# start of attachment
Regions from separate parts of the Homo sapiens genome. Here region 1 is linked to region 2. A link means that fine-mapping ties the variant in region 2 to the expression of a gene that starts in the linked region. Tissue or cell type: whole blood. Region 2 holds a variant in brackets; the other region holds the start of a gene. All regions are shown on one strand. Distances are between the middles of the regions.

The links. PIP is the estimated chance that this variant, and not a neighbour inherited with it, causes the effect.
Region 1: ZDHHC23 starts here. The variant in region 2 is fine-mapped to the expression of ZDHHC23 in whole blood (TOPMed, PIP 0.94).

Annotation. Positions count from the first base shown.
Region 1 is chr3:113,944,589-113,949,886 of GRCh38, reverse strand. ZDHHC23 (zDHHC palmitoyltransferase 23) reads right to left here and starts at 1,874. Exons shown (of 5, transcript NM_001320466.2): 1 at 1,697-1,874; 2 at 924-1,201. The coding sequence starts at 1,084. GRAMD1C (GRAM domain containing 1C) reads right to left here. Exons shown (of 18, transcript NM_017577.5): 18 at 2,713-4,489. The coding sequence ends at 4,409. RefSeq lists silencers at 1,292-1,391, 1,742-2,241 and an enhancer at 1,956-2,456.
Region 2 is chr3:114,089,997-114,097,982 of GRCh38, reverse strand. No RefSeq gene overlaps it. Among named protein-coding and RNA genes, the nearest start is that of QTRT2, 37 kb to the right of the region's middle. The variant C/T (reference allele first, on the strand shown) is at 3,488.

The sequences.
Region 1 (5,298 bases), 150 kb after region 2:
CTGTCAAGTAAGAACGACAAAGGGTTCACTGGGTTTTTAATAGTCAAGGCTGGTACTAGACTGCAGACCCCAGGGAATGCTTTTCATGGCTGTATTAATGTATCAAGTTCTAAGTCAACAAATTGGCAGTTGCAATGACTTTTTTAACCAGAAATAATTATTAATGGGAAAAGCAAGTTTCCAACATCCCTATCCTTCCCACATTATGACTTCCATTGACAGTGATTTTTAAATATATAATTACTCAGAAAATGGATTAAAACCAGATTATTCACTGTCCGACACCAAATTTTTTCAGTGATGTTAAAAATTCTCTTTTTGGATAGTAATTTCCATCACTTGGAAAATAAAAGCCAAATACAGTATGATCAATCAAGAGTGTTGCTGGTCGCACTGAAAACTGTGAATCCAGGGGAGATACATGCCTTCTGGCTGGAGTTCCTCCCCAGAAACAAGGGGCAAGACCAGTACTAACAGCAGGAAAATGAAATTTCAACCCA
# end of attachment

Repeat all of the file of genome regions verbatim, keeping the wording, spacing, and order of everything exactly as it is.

Regions from separate parts of the Homo sapiens genome. Here region 1 is linked to region 2. A link means that fine-mapping ties the variant in region 2 to the expression of a gene that starts in the linked region. Tissue or cell type: whole blood. Region 2 holds a variant in brackets; the other region holds the start of a gene. All regions are shown on one strand. Distances are between the middles of the regions.

The links. PIP is the estimated chance that this variant, and not a neighbour inherited with it, causes the effect.
Region 1: ZDHHC23 starts here. The variant in region 2 is fine-mapped to the expression of ZDHHC23 in whole blood (TOPMed, PIP 0.94).

Annotation. Positions count from the first base shown.
Region 1 is chr3:113,944,589-113,949,886 of GRCh38, reverse strand. ZDHHC23 (zDHHC palmitoyltransferase 23) reads right to left here and starts at 1,874. Exons shown (of 5, transcript NM_001320466.2): 1 at 1,697-1,874; 2 at 924-1,201. The coding sequence starts at 1,084. GRAMD1C (GRAM domain containing 1C) reads right to left here. Exons shown (of 18, transcript NM_017577.5): 18 at 2,713-4,489. The coding sequence ends at 4,409. RefSeq lists silencers at 1,292-1,391, 1,742-2,241 and an enhancer at 1,956-2,456.
Region 2 is chr3:114,089,997-114,097,982 of GRCh38, reverse strand. No RefSeq gene overlaps it. Among named protein-coding and RNA genes, the nearest start is that of QTRT2, 37 kb to the right of the region's middle. The variant C/T (reference allele first, on the strand shown) is at 3,488.

The sequences.
Region 1 (5,298 bases), 150 kb after region 2:
CTGTCAAGTAAGAACGACAAAGGGTTCACTGGGTTTTTAATAGTCAAGGCTGGTACTAGACTGCAGACCCCAGGGAATGCTTTTCATGGCTGTATTAATGTATCAAGTTCTAAGTCAACAAATTGGCAGTTGCAATGACTTTTTTAACCAGAAATAATTATTAATGGGAAAAGCAAGTTTCCAACATCCCTATCCTTCCCACATTATGACTTCCATTGACAGTGATTTTTAAATATATAATTACTCAGAAAATGGATTAAAACCAGATTATTCACTGTCCGACACCAAATTTTTTCAGTGATGTTAAAAATTCTCTTTTTGGATAGTAATTTCCATCACTTGGAAAATAAAAGCCAAATACAGTATGATCAATCAAGAGTGTTGCTGGTCGCACTGAAAACTGTGAATCCAGGGGAGATACATGCCTTCTGGCTGGAGTTCCTCCCCAGAAACAAGGGGCAAGACCAGTACTAACAGCAGGAAAATGAAATTTCAACCCA